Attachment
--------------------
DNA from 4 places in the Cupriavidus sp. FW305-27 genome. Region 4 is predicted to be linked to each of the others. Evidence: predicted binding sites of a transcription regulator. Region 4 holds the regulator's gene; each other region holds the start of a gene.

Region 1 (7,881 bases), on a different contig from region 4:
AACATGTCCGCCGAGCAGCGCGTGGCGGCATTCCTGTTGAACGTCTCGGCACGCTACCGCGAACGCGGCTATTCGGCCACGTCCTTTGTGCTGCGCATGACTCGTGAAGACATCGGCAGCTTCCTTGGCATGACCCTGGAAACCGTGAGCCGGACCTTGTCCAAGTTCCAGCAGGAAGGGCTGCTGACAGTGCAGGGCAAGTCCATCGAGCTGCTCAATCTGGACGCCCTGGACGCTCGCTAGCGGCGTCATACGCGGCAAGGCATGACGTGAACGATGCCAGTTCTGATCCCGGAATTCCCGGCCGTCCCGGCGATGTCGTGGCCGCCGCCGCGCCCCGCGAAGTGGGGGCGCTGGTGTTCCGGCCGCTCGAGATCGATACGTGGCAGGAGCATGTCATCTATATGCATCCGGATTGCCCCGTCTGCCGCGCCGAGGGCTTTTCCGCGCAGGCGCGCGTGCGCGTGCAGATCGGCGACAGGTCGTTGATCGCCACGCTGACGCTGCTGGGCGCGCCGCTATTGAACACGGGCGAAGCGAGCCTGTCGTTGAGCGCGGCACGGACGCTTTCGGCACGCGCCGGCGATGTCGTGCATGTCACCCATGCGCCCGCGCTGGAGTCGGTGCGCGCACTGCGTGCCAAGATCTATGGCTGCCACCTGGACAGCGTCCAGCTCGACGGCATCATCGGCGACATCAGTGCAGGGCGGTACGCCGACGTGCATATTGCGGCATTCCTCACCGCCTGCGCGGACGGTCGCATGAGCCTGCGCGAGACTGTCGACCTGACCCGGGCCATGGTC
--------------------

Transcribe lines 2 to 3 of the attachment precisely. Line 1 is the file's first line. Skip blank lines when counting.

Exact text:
Region 1 (7,881 bases), on a different contig from region 4:
AACATGTCCGCCGAGCAGCGCGTGGCGGCATTCCTGTTGAACGTCTCGGCACGCTACCGCGAACGCGGCTATTCGGCCACGTCCTTTGTGCTGCGCATGACTCGTGAAGACATCGGCAGCTTCCTTGGCATGACCCTGGAAACCGTGAGCCGGACCTTGTCCAAGTTCCAGCAGGAAGGGCTGCTGACAGTGCAGGGCAAGTCCATCGAGCTGCTCAATCTGGACGCCCTGGACGCTCGCTAGCGGCGTCATACGCGGCAAGGCATGACGTGAACGATGCCAGTTCTGATCCCGGAATTCCCGGCCGTCCCGGCGATGTCGTGGCCGCCGCCGCGCCCCGCGAAGTGGGGGCGCTGGTGTTCCGGCCGCTCGAGATCGATACGTGGCAGGAGCATGTCATCTATATGCATCCGGATTGCCCCGTCTGCCGCGCCGAGGGCTTTTCCGCGCAGGCGCGCGTGCGCGTGCAGATCGGCGACAGGTCGTTGATCGCCACGCTGACGCTGCTGGGCGCGCCGCTATTGAACACGGGCGAAGCGAGCCTGTCGTTGAGCGCGGCACGGACGCTTTCGGCACGCGCCGGCGATGTCGTGCATGTCACCCATGCGCCCGCGCTGGAGTCGGTGCGCGCACTGCGTGCCAAGATCTATGGCTGCCACCTGGACAGCGTCCAGCTCGACGGCATCATCGGCGACATCAGTGCAGGGCGGTACGCCGACGTGCATATTGCGGCATTCCTCACCGCCTGCGCGGACGGTCGCATGAGCCTGCGCGAGACTGTCGACCTGACCCGGGCCATGGTC